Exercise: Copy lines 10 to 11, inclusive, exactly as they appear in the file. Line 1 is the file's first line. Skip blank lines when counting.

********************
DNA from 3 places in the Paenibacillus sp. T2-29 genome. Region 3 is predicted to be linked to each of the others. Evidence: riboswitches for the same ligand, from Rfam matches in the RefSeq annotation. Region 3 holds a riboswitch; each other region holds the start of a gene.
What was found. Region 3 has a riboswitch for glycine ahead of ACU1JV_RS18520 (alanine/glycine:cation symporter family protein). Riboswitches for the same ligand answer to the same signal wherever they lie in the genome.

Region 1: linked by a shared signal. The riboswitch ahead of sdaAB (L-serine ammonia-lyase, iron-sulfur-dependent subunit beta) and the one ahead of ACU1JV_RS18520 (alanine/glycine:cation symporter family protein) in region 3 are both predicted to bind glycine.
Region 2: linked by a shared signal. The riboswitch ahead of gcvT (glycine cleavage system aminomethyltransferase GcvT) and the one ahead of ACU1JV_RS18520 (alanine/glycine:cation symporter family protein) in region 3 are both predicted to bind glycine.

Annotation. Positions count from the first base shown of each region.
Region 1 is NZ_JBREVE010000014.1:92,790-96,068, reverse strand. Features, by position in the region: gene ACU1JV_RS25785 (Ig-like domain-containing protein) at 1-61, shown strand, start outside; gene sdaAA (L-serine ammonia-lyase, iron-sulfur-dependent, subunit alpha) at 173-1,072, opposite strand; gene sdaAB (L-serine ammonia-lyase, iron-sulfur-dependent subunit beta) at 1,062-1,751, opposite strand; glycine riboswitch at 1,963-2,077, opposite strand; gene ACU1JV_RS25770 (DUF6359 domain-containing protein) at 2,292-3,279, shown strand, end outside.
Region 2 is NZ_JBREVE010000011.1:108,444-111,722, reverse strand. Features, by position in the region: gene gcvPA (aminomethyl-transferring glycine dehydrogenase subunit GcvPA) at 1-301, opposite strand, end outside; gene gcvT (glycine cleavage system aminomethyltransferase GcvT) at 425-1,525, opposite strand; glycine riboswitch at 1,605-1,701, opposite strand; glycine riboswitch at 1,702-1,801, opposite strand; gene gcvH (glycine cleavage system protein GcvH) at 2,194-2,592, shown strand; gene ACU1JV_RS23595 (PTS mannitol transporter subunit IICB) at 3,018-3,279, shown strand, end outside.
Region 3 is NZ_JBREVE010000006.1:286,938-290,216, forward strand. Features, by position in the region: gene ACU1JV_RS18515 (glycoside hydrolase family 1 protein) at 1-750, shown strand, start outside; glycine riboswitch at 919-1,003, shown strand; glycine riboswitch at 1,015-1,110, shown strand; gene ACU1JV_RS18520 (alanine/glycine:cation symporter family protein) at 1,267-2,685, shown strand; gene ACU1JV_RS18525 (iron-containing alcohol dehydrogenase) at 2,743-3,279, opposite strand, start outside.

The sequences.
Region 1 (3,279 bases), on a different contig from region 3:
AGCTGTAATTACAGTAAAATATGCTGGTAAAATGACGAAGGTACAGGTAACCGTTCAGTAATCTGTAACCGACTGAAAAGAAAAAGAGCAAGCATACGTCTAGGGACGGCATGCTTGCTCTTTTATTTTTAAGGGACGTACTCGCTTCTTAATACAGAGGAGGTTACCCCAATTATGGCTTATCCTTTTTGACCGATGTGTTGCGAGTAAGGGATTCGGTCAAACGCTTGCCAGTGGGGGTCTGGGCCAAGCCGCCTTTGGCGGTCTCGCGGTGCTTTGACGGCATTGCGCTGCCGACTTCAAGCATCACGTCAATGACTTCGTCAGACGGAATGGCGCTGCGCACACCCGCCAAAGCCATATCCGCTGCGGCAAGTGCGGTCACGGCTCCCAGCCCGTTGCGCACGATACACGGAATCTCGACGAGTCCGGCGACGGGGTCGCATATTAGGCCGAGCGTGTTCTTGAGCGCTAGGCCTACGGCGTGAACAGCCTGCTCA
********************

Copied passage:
Region 1 (3,279 bases), on a different contig from region 3:
AGCTGTAATTACAGTAAAATATGCTGGTAAAATGACGAAGGTACAGGTAACCGTTCAGTAATCTGTAACCGACTGAAAAGAAAAAGAGCAAGCATACGTCTAGGGACGGCATGCTTGCTCTTTTATTTTTAAGGGACGTACTCGCTTCTTAATACAGAGGAGGTTACCCCAATTATGGCTTATCCTTTTTGACCGATGTGTTGCGAGTAAGGGATTCGGTCAAACGCTTGCCAGTGGGGGTCTGGGCCAAGCCGCCTTTGGCGGTCTCGCGGTGCTTTGACGGCATTGCGCTGCCGACTTCAAGCATCACGTCAATGACTTCGTCAGACGGAATGGCGCTGCGCACACCCGCCAAAGCCATATCCGCTGCGGCAAGTGCGGTCACGGCTCCCAGCCCGTTGCGCACGATACACGGAATCTCGACGAGTCCGGCGACGGGGTCGCATATTAGGCCGAGCGTGTTCTTGAGCGCTAGGCCTACGGCGTGAACAGCCTGCTCA